Merger of pension funds to form a single entity complete in Kazakhstan31 march 2014, 14:24
Kazakhstan-based pension funds have united to form the State-run Single Pension Fund, a Tengrinews.kz journalist reports, citing Ruslan Erdenayev, vice chairman of the Fund’s Managing Board as saying at a round-table discussion.
All the savings (including the investment income) of all depositors have been transferred from privately-held funds to the single entity. Depositors are already able to obtain a statement on their savings at any of the Fund’s outlets.
Altogether, there are 9.7 million accounts, with the overall savings amount standing at $21.3 billion. Kazakhstan’s Central Bank manages the assets.
Tengrinews.kz reported, citing the country’s Central Bank Governor Kairat Kelimbetov as saying in the Majilis (lower chamber) November 13, 2013 that all the pension assets would be united into the state-run single pension fund before April 2014.
Kazakhstan’s President Nursultan Nazarbayev instructed the Government late January to merge all the pension funds into a single government-owned entity.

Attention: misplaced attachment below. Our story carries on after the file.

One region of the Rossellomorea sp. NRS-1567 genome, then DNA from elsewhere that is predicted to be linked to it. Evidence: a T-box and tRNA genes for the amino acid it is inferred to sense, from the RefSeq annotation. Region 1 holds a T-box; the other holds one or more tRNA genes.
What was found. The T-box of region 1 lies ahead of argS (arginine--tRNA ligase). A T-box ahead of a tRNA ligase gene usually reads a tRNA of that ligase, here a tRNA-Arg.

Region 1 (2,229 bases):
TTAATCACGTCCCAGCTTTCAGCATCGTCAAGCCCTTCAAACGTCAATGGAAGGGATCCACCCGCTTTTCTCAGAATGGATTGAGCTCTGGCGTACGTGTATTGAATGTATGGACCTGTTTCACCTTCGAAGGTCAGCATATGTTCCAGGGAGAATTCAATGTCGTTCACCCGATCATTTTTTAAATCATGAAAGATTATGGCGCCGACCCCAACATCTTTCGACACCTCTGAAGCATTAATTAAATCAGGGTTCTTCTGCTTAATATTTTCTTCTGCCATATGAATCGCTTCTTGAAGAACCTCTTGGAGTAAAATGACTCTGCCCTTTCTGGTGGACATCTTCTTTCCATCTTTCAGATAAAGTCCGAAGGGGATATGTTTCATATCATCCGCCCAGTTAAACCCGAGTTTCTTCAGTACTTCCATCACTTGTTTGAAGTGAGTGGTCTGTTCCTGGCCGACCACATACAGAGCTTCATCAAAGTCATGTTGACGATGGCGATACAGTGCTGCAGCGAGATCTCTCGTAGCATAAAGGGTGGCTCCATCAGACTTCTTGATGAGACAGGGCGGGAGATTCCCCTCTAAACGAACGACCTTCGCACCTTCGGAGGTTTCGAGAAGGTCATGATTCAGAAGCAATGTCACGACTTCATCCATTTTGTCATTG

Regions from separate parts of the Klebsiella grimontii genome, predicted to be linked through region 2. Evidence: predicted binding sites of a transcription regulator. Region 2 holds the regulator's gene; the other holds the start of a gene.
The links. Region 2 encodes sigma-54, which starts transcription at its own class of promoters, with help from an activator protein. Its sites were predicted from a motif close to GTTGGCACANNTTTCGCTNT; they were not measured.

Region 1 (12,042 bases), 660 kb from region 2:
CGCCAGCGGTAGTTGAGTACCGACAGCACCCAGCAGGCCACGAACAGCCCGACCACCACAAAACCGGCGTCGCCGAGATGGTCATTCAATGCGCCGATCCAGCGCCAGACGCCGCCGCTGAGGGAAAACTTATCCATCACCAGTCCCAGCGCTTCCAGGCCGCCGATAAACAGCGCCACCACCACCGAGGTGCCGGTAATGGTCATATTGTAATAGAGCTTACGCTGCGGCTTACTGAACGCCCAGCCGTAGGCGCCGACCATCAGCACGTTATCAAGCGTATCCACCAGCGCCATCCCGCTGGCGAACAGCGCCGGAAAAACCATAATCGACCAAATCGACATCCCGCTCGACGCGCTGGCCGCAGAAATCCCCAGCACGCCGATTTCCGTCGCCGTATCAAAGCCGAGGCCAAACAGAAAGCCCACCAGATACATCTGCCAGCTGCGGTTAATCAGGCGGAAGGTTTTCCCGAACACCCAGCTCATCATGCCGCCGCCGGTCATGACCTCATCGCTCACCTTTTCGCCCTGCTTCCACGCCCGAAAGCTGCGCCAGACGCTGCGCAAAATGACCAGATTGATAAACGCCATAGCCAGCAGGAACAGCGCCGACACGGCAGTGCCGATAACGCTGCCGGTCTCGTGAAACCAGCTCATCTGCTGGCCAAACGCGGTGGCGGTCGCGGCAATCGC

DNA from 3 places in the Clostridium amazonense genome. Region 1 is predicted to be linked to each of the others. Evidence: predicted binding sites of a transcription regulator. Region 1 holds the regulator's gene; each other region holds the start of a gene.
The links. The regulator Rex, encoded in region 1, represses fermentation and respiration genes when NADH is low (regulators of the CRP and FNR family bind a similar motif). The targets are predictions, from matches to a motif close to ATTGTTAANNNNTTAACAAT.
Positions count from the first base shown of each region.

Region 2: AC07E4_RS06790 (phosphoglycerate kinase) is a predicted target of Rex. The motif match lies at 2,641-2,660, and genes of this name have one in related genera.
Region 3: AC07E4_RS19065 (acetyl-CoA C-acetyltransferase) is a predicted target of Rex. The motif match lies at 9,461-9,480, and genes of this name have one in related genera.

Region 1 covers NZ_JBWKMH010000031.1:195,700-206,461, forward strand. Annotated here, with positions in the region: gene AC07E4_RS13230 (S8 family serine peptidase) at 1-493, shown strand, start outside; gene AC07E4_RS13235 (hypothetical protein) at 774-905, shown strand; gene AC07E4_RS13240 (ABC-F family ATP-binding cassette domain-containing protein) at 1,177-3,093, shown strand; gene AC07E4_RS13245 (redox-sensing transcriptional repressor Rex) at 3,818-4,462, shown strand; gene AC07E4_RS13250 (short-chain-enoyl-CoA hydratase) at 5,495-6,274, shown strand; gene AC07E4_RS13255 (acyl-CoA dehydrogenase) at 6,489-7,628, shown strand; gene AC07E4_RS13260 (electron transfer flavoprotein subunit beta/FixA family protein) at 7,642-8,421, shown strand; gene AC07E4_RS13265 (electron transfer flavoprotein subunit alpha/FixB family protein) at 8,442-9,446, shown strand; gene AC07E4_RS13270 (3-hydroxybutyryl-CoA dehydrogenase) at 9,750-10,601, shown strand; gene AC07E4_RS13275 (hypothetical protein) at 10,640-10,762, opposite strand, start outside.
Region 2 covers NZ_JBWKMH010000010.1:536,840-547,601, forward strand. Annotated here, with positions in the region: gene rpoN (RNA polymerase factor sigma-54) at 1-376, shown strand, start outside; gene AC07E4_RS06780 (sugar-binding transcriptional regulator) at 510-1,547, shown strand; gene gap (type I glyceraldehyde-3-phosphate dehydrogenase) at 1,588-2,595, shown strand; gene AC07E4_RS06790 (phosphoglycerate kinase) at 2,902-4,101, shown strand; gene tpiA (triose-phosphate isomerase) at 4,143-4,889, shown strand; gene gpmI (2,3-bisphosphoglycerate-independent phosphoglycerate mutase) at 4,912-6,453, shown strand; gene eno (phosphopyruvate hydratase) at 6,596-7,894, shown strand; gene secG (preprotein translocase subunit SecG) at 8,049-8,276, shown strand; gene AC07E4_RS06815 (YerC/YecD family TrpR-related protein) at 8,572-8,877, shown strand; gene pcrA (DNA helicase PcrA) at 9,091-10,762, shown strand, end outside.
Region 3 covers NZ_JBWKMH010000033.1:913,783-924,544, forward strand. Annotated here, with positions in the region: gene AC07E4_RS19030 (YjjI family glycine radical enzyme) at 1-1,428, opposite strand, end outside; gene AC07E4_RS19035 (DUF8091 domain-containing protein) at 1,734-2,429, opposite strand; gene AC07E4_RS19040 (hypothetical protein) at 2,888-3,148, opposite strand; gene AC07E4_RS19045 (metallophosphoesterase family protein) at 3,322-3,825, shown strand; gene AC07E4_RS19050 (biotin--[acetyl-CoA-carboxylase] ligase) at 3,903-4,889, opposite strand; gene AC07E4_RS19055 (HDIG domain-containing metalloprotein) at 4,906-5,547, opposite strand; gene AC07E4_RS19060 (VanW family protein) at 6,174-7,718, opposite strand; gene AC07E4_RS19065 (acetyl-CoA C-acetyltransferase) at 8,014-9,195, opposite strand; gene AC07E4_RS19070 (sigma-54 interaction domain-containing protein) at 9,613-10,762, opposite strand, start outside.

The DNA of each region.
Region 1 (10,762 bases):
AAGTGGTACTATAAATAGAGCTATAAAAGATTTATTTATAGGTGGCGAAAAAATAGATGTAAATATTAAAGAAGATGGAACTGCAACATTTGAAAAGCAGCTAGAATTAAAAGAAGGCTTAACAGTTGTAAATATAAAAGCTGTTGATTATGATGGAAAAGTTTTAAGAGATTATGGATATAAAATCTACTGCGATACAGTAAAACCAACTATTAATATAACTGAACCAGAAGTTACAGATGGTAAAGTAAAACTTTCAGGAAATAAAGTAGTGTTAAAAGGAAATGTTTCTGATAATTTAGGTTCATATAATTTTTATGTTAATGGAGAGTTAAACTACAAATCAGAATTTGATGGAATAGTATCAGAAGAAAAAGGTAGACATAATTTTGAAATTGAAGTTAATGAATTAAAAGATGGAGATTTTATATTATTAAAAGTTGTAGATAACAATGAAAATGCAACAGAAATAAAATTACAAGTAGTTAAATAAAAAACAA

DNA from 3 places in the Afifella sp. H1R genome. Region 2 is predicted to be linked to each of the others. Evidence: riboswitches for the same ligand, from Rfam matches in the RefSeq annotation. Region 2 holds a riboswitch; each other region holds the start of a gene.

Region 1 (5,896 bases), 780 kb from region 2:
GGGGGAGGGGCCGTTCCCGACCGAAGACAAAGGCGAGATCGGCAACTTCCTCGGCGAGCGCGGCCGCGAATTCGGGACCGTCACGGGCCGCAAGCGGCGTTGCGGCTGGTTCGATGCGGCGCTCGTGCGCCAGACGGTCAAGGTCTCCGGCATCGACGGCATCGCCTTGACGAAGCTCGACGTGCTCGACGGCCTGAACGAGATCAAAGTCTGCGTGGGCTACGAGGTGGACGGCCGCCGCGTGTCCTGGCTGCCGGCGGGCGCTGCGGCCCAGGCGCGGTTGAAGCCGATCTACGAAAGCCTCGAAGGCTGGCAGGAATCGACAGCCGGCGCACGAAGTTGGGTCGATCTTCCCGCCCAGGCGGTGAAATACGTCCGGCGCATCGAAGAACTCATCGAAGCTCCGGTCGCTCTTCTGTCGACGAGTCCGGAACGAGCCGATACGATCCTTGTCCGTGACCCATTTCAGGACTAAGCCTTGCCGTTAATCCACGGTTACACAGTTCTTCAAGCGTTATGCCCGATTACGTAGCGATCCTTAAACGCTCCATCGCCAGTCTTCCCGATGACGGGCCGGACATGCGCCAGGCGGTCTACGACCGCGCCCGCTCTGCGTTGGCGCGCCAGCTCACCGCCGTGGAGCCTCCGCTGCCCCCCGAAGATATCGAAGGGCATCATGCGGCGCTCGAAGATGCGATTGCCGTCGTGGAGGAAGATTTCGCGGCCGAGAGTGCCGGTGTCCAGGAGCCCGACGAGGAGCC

The Single Pension Fund was launched in August 2013.
As of December 1, 2012 there were 11 pension funds operating in Kazakhstan, with combined savings standing at around $21 billion.
Before the decision on merging all the country’s private pension funds, PM Serik Akhmetov said that “the current service fee rates applied by the country’s pension funds have been reducing the people’s pension savings by 26%”.
“According to experts, within the average saving period, the applicable service fee rates have been slashing people’s savings by about 26%. It is an excessively high rate. Given all that, the decision to launch a single pension fund [to replace all the pension funds operating in Kazakhstan] was very reasonable on the part of the Government”, the PM said May 5.
“This scheme of managing has brought about a number of problems … It’s obvious that private pension funds have failed to cover all working people with saving plans”, the PM admitted at that time.
According to him, only 5.6 million out of 8.4 million working people were covered with saving plans, with only 4 million people making pension deductions on a regular basis, which was less than half of working population.